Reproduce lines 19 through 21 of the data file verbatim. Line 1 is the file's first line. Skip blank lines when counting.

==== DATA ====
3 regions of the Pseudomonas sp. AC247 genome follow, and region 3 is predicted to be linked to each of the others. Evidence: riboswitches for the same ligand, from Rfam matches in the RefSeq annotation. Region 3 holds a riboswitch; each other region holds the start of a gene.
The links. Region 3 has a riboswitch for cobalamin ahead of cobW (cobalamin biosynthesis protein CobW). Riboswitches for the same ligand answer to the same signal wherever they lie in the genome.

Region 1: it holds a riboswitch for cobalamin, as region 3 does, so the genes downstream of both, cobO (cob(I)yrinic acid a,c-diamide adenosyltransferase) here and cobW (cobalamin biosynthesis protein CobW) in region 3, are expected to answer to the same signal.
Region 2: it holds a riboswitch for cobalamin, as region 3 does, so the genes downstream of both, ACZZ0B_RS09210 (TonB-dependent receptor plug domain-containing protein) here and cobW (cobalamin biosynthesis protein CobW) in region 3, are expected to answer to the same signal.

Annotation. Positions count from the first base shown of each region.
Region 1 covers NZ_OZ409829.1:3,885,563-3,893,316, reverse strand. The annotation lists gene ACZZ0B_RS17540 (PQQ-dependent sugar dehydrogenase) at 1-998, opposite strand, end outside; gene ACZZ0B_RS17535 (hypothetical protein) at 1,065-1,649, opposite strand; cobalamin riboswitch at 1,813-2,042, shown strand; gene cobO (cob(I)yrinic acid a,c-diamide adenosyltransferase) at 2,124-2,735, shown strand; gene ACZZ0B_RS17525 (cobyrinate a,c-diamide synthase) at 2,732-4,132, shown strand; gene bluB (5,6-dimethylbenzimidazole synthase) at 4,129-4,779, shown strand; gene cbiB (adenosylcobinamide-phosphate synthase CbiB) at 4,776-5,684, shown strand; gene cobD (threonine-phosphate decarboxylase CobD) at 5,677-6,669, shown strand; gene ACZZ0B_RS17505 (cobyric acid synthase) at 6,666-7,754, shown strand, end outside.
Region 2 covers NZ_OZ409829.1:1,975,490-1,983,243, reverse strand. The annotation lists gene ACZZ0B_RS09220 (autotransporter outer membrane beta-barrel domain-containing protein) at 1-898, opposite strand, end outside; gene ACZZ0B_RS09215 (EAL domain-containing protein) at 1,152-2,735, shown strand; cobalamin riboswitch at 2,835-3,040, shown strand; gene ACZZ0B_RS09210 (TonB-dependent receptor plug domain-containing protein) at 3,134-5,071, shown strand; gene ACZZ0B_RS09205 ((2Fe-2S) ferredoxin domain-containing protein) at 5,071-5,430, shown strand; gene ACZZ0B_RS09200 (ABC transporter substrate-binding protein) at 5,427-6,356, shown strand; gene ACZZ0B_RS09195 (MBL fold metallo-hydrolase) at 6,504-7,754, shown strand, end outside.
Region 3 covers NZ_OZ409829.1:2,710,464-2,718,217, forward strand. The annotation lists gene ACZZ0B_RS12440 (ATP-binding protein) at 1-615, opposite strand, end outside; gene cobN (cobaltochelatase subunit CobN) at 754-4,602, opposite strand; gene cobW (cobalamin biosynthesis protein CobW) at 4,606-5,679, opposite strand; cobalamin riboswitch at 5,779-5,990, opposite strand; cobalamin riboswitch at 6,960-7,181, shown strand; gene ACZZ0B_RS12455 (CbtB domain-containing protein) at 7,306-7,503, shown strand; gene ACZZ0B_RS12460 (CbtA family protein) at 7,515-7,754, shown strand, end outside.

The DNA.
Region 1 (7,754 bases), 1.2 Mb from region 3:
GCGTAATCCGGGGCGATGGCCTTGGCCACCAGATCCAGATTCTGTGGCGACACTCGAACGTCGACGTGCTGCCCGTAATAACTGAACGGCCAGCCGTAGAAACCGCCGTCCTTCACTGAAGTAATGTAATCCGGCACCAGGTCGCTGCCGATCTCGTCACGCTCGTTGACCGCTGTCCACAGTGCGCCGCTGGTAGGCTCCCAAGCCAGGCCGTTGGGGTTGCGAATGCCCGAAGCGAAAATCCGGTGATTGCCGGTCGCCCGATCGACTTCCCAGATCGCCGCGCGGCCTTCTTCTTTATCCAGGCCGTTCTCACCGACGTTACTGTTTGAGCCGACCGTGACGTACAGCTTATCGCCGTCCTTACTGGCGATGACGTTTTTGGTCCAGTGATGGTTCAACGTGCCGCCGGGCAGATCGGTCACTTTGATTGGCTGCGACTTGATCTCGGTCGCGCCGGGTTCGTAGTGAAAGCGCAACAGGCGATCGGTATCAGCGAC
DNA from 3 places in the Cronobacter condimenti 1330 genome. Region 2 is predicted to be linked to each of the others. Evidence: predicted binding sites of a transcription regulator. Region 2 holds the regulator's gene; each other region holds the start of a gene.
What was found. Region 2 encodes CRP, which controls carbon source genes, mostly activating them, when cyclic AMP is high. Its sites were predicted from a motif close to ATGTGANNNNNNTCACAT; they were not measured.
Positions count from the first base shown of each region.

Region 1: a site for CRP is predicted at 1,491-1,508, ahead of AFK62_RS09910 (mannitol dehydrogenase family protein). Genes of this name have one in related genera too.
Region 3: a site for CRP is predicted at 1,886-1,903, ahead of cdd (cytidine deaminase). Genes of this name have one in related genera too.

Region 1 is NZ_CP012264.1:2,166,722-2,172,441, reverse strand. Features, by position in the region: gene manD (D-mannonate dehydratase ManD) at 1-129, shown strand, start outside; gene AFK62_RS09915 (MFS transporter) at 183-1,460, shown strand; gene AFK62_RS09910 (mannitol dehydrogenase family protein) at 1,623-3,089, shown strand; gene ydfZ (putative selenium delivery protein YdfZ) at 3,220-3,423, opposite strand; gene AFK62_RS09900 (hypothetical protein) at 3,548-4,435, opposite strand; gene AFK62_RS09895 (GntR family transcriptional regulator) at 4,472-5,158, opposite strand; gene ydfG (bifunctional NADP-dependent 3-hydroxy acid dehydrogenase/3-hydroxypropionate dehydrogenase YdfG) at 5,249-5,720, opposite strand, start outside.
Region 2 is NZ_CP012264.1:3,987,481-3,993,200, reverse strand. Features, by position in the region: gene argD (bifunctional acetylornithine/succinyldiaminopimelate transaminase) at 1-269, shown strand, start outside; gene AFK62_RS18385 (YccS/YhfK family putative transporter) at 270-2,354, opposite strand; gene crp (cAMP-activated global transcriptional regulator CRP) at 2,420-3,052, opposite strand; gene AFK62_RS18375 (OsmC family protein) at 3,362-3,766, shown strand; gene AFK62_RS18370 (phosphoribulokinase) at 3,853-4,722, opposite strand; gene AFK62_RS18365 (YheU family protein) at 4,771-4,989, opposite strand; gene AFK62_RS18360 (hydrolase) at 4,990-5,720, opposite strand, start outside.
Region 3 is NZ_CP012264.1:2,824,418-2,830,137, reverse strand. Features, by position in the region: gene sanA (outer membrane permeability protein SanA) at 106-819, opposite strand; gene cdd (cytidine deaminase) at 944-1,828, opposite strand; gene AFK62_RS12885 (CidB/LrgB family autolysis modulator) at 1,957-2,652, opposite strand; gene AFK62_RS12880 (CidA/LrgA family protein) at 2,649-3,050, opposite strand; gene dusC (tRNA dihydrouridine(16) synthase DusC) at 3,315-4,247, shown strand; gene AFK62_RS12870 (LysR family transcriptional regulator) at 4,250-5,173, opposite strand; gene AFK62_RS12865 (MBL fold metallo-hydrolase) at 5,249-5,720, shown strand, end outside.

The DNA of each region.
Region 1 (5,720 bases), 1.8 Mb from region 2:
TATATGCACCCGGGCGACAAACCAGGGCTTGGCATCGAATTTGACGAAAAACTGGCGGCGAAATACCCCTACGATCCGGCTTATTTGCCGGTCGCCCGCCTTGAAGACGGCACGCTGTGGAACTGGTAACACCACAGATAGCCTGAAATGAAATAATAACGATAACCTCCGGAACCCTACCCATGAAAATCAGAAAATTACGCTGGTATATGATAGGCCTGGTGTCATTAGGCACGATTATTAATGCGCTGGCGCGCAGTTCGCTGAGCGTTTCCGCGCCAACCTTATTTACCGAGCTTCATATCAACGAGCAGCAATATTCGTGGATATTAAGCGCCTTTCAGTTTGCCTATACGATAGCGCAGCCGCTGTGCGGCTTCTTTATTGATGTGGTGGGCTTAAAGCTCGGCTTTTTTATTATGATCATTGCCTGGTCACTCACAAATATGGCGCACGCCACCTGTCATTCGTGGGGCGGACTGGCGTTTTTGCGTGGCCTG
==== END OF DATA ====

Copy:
Region 3 is NZ_CP012264.1:2,824,418-2,830,137, reverse strand. Features, by position in the region: gene sanA (outer membrane permeability protein SanA) at 106-819, opposite strand; gene cdd (cytidine deaminase) at 944-1,828, opposite strand; gene AFK62_RS12885 (CidB/LrgB family autolysis modulator) at 1,957-2,652, opposite strand; gene AFK62_RS12880 (CidA/LrgA family protein) at 2,649-3,050, opposite strand; gene dusC (tRNA dihydrouridine(16) synthase DusC) at 3,315-4,247, shown strand; gene AFK62_RS12870 (LysR family transcriptional regulator) at 4,250-5,173, opposite strand; gene AFK62_RS12865 (MBL fold metallo-hydrolase) at 5,249-5,720, shown strand, end outside.

The DNA of each region.
Region 1 (5,720 bases), 1.8 Mb from region 2: